Posted by: Andrea | March 24, 2009

Red flags

Hello all, yes I know I’ve been neglecting my blog.  It’s very bad.  Can I say that work has been really crazy?  Or maybe that I’ve just been SO BUSY?  Or, um…my mom is getting a new dog and needs help picking a name?  Ok no, those are all lies, I’ve just been lazy.  But my mom IS getting a new dog.  I’ve had stuff I wanted to write about but for some reason whenever I’d get home the couch would start calling to me and I’d fall into it and never get out.  It’s a real hazard.

So yeah, anyway, I was reading this article online about ‘true dating confessions’ which were ultimately not that exciting (‘I’ve never waxed ‘down there’!’  ‘My boyfriend is shorter than me!’).  But one kind of rang true to me and made me think.  That topic would be, ‘My boyfriend has no friends.’ As a person who once had a boyfriend who had no friends and who then turned into a crazy-eyed possessive raving lunatic, my first thought was, ‘RUN AWAY, RUN AWAY!’

I’ve always felt that this was a big red-flag in a dating situation, because it’s a relatively innocuous if somewhat odd thing that can hide a variety of more deep-seated issues.  Ever since dating THE CRAZY I have made it a personal policy not to date anybody who has no friends.  I have a few reasons for this, pretty much all of which are based on that one dating experience.  Just for the record, those reasons are as follows:

1.    I’m a very social person.  I like going out and spending time with friends and I enjoy meeting new people.  I talk.  A lot.  I love having a good debate and I spend a lot of time with my friends, also talking.  A lot.  My assumption about people with no friends is that they aren’t super comfortable in large social situations.  Otherwise, if they liked these situations, wouldn’t they seek them out?  Perhaps actually MAKE FRIENDS with people to then hang out with?  I’d hope that my partner would want to spend time with me and my friends and would feel comfortable doing so.  There’s nothing worse than being in a social situation and knowing that your significant other is having a miserable time and is basically being a big ‘ole wet blanket.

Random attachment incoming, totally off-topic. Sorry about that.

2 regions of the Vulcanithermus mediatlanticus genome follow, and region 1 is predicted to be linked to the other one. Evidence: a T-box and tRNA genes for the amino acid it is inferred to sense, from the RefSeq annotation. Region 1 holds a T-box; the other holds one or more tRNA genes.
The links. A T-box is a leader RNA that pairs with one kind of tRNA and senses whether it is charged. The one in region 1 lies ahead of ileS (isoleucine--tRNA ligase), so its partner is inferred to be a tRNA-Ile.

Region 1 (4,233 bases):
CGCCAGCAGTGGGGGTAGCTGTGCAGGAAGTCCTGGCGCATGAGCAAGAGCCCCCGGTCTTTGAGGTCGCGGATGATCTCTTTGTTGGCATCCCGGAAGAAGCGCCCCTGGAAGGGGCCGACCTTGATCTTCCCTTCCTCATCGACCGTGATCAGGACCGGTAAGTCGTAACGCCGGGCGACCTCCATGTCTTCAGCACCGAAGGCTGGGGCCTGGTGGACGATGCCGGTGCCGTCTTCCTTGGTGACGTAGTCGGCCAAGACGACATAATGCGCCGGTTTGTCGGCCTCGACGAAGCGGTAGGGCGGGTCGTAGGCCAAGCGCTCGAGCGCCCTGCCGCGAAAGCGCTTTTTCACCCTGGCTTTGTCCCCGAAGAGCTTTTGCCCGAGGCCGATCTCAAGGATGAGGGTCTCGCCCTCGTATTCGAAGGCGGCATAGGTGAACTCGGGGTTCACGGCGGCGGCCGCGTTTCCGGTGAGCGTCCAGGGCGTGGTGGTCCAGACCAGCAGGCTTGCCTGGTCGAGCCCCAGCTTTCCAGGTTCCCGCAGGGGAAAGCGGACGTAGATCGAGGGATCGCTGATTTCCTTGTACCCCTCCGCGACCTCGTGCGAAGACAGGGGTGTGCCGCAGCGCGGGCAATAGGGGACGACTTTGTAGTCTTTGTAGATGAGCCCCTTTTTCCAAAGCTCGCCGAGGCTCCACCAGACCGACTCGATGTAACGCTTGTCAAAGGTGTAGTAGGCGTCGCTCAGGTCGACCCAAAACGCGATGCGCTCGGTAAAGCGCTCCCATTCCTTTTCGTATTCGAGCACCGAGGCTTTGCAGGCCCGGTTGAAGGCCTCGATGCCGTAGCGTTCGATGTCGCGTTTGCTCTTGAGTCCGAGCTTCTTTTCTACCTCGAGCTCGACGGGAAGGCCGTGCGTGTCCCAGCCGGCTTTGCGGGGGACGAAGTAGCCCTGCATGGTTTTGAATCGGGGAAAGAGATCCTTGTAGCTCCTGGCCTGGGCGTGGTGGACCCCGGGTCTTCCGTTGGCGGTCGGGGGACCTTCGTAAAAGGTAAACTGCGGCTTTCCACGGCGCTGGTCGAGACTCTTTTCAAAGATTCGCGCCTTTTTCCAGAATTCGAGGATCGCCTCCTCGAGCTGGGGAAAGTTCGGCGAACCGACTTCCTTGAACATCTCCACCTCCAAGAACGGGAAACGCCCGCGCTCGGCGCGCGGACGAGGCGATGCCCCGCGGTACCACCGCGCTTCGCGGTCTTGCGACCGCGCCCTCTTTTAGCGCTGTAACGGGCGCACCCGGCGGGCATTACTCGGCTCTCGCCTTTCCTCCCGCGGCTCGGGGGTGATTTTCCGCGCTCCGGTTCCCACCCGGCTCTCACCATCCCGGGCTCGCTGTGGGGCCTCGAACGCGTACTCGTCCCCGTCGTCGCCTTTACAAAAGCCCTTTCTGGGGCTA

2.    I think it’s very important that a couple do things separately from time to time.  It’s crucial that I have my own interests and my partner has his and we spend time doing these things apart from each other.  I encourage my boyfriends to go out and hang out with their friends, do their ‘guy things’ while I also fully expect to be able to go out and do the same with my friends.  But what if the boyfriend has no friends?  It’s just a constant string of ‘where are you going?  What are you doing?  Who are you talking to?  Can’t I come?’  NO YOU CANNOT COME.  Do your own thing.

3.    The flipside of this (and this was the situation with my ex) is that the partner-with-no-friends will start believing that the only thing you would never need is each other.  Why do you need friends?  YOU HAVE ME.  With my ex he truly believed that I had arrived in his life to fill his every social void and that he would never need anyone else but me.  When I respectfully disagreed with this position, he started getting jealous of my friends and generally acted like a total self-righteous prick at all times.  (And yes, I know this is seriously controlling behaviour and the relationship didn’t last much past this point).  The other aspect of this is when the partner-with-no-friends thinks you have arrived with a brand new social circle just for him.  Neither way is fun.

4.    My final reason, and again, this is totally based on my one experience (and remember, HE WAS CRAZY), but I think there’s something just a bit…off about someone who can’t make friends.  Or I guess I should say that I think it could be a sign of bigger issues if someone chooses to live a completely solitary life.  I can’t say all the reasons this could be, but I do think it could be a sign of bigger problems to come.  It’s a pretty big-ass red flag, is all I’m saying.